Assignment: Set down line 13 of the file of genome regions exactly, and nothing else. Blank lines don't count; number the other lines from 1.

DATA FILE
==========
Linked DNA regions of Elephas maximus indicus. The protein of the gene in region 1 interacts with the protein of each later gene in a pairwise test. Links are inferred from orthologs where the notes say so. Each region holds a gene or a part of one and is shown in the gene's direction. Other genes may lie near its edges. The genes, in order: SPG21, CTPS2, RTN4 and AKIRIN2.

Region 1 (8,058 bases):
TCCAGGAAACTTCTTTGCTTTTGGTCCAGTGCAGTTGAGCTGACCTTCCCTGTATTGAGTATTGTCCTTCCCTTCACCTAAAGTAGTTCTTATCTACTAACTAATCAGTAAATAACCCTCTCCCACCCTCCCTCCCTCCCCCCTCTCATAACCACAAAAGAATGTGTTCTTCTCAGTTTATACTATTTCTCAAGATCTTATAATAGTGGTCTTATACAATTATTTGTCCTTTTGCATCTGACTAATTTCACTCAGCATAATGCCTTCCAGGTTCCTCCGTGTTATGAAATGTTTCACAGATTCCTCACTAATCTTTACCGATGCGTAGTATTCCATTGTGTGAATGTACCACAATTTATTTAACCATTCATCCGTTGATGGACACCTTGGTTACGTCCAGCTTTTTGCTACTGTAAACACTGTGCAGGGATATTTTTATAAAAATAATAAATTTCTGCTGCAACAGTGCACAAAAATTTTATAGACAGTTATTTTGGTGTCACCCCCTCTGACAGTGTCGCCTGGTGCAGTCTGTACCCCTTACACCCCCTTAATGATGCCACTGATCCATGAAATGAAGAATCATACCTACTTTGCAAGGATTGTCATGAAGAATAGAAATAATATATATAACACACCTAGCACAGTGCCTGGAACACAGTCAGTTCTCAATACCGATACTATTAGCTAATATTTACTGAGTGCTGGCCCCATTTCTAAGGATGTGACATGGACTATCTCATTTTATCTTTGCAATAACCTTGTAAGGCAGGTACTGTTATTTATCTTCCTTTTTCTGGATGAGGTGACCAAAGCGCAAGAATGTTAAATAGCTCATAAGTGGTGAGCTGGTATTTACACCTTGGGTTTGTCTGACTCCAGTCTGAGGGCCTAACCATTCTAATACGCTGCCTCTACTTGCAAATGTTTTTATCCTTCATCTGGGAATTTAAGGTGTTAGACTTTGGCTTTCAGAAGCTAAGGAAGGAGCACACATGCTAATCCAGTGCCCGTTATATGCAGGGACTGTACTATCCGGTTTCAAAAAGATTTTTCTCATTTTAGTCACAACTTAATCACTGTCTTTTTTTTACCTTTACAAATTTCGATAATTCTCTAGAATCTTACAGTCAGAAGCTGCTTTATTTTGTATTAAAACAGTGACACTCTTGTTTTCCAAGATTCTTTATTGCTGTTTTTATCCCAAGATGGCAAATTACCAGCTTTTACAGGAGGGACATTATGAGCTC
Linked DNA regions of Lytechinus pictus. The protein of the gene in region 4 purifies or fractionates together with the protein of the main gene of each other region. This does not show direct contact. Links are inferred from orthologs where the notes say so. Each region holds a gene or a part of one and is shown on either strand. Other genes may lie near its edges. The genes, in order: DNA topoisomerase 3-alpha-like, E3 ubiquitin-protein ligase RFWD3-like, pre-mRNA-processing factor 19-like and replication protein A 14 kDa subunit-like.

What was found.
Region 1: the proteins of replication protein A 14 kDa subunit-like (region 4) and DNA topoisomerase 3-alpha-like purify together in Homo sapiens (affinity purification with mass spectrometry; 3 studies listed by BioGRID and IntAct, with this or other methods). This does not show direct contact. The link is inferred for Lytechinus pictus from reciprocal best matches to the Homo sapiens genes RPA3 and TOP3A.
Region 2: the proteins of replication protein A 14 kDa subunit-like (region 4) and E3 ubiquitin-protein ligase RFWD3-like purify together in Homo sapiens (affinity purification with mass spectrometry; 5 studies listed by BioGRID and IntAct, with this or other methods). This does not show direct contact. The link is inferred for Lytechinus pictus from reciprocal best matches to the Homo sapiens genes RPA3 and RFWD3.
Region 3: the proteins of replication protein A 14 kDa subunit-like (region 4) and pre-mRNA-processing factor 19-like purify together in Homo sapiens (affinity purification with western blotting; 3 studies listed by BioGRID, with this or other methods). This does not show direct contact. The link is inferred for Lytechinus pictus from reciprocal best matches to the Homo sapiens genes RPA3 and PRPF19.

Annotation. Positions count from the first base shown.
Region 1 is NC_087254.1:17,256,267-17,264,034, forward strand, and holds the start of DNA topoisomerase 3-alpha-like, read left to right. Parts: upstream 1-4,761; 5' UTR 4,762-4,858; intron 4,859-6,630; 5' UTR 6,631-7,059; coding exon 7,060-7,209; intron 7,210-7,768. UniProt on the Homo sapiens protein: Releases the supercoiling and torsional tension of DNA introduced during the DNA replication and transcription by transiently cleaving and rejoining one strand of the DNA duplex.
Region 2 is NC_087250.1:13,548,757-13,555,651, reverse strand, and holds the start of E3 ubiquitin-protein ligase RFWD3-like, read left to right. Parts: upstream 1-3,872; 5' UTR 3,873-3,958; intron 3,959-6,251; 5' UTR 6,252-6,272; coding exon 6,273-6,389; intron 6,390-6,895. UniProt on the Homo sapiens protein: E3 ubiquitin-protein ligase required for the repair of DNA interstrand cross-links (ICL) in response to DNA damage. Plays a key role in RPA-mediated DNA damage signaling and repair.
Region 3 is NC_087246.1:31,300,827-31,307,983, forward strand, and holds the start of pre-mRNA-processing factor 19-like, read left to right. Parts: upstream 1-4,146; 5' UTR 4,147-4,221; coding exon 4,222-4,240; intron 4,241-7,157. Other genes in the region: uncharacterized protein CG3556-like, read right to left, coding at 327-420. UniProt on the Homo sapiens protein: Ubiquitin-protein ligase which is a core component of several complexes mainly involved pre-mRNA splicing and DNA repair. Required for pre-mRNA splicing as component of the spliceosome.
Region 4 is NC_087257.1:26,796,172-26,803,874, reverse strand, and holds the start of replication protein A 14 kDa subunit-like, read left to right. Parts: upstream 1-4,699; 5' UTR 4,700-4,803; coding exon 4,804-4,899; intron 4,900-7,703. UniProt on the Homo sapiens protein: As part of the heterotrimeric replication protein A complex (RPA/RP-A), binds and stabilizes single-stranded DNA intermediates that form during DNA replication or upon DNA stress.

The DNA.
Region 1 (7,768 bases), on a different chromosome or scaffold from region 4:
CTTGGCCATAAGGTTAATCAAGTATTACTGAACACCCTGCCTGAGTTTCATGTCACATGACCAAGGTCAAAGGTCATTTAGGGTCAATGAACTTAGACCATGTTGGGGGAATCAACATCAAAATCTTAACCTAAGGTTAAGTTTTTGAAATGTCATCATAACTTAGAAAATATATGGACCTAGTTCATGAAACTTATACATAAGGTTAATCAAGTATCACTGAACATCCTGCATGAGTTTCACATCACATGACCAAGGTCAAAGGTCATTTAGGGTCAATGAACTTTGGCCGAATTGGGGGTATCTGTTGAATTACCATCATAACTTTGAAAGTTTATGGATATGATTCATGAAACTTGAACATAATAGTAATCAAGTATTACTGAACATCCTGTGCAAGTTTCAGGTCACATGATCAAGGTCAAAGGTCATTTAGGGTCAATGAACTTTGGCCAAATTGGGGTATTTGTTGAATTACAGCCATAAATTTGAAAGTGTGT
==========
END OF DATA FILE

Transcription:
Region 4 is NC_087257.1:26,796,172-26,803,874, reverse strand, and holds the start of replication protein A 14 kDa subunit-like, read left to right. Parts: upstream 1-4,699; 5' UTR 4,700-4,803; coding exon 4,804-4,899; intron 4,900-7,703. UniProt on the Homo sapiens protein: As part of the heterotrimeric replication protein A complex (RPA/RP-A), binds and stabilizes single-stranded DNA intermediates that form during DNA replication or upon DNA stress.